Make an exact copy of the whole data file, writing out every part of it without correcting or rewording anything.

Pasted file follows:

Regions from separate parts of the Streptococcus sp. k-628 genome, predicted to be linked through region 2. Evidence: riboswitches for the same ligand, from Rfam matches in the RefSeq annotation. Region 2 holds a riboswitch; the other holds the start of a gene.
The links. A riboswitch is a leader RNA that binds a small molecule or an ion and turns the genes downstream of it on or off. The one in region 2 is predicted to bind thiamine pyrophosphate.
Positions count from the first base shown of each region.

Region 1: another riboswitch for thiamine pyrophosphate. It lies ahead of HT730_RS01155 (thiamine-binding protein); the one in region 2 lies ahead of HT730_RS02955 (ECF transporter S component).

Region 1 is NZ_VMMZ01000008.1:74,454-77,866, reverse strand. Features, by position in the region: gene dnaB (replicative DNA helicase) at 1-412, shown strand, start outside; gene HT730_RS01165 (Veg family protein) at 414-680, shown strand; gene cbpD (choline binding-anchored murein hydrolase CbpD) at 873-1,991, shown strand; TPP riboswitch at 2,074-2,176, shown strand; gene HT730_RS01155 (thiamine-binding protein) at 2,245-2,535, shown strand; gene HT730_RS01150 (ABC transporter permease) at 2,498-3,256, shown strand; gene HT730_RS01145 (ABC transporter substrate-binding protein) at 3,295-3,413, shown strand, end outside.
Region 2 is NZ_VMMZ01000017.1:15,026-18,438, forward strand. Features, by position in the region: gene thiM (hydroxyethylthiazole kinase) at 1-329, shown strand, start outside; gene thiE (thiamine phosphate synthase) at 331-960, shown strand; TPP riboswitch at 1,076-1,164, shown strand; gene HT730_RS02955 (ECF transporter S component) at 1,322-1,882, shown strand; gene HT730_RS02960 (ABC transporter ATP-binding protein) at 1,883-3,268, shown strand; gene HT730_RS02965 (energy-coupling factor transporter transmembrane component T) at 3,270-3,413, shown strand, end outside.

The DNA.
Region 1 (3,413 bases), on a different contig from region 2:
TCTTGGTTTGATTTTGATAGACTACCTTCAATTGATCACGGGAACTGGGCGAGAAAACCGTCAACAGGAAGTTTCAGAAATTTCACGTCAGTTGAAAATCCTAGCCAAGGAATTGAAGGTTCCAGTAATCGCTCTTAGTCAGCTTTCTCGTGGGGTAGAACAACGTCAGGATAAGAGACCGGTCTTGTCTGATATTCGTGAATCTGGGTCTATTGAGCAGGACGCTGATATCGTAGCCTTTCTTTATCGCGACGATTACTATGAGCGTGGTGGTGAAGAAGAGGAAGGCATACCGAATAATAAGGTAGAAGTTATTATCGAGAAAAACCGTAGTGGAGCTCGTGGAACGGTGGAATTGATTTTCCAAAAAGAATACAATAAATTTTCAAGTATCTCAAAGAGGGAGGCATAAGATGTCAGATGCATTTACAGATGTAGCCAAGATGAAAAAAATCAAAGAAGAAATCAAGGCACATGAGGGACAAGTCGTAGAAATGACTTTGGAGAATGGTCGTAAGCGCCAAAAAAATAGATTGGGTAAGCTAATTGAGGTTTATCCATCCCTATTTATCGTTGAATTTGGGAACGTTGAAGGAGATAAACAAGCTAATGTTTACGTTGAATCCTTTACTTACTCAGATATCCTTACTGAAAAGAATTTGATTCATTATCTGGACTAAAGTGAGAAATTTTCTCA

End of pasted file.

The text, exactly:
Regions from separate parts of the Streptococcus sp. k-628 genome, predicted to be linked through region 2. Evidence: riboswitches for the same ligand, from Rfam matches in the RefSeq annotation. Region 2 holds a riboswitch; the other holds the start of a gene.
The links. A riboswitch is a leader RNA that binds a small molecule or an ion and turns the genes downstream of it on or off. The one in region 2 is predicted to bind thiamine pyrophosphate.
Positions count from the first base shown of each region.

Region 1: another riboswitch for thiamine pyrophosphate. It lies ahead of HT730_RS01155 (thiamine-binding protein); the one in region 2 lies ahead of HT730_RS02955 (ECF transporter S component).

Region 1 is NZ_VMMZ01000008.1:74,454-77,866, reverse strand. Features, by position in the region: gene dnaB (replicative DNA helicase) at 1-412, shown strand, start outside; gene HT730_RS01165 (Veg family protein) at 414-680, shown strand; gene cbpD (choline binding-anchored murein hydrolase CbpD) at 873-1,991, shown strand; TPP riboswitch at 2,074-2,176, shown strand; gene HT730_RS01155 (thiamine-binding protein) at 2,245-2,535, shown strand; gene HT730_RS01150 (ABC transporter permease) at 2,498-3,256, shown strand; gene HT730_RS01145 (ABC transporter substrate-binding protein) at 3,295-3,413, shown strand, end outside.
Region 2 is NZ_VMMZ01000017.1:15,026-18,438, forward strand. Features, by position in the region: gene thiM (hydroxyethylthiazole kinase) at 1-329, shown strand, start outside; gene thiE (thiamine phosphate synthase) at 331-960, shown strand; TPP riboswitch at 1,076-1,164, shown strand; gene HT730_RS02955 (ECF transporter S component) at 1,322-1,882, shown strand; gene HT730_RS02960 (ABC transporter ATP-binding protein) at 1,883-3,268, shown strand; gene HT730_RS02965 (energy-coupling factor transporter transmembrane component T) at 3,270-3,413, shown strand, end outside.

The DNA.
Region 1 (3,413 bases), on a different contig from region 2:
TCTTGGTTTGATTTTGATAGACTACCTTCAATTGATCACGGGAACTGGGCGAGAAAACCGTCAACAGGAAGTTTCAGAAATTTCACGTCAGTTGAAAATCCTAGCCAAGGAATTGAAGGTTCCAGTAATCGCTCTTAGTCAGCTTTCTCGTGGGGTAGAACAACGTCAGGATAAGAGACCGGTCTTGTCTGATATTCGTGAATCTGGGTCTATTGAGCAGGACGCTGATATCGTAGCCTTTCTTTATCGCGACGATTACTATGAGCGTGGTGGTGAAGAAGAGGAAGGCATACCGAATAATAAGGTAGAAGTTATTATCGAGAAAAACCGTAGTGGAGCTCGTGGAACGGTGGAATTGATTTTCCAAAAAGAATACAATAAATTTTCAAGTATCTCAAAGAGGGAGGCATAAGATGTCAGATGCATTTACAGATGTAGCCAAGATGAAAAAAATCAAAGAAGAAATCAAGGCACATGAGGGACAAGTCGTAGAAATGACTTTGGAGAATGGTCGTAAGCGCCAAAAAAATAGATTGGGTAAGCTAATTGAGGTTTATCCATCCCTATTTATCGTTGAATTTGGGAACGTTGAAGGAGATAAACAAGCTAATGTTTACGTTGAATCCTTTACTTACTCAGATATCCTTACTGAAAAGAATTTGATTCATTATCTGGACTAAAGTGAGAAATTTTCTCA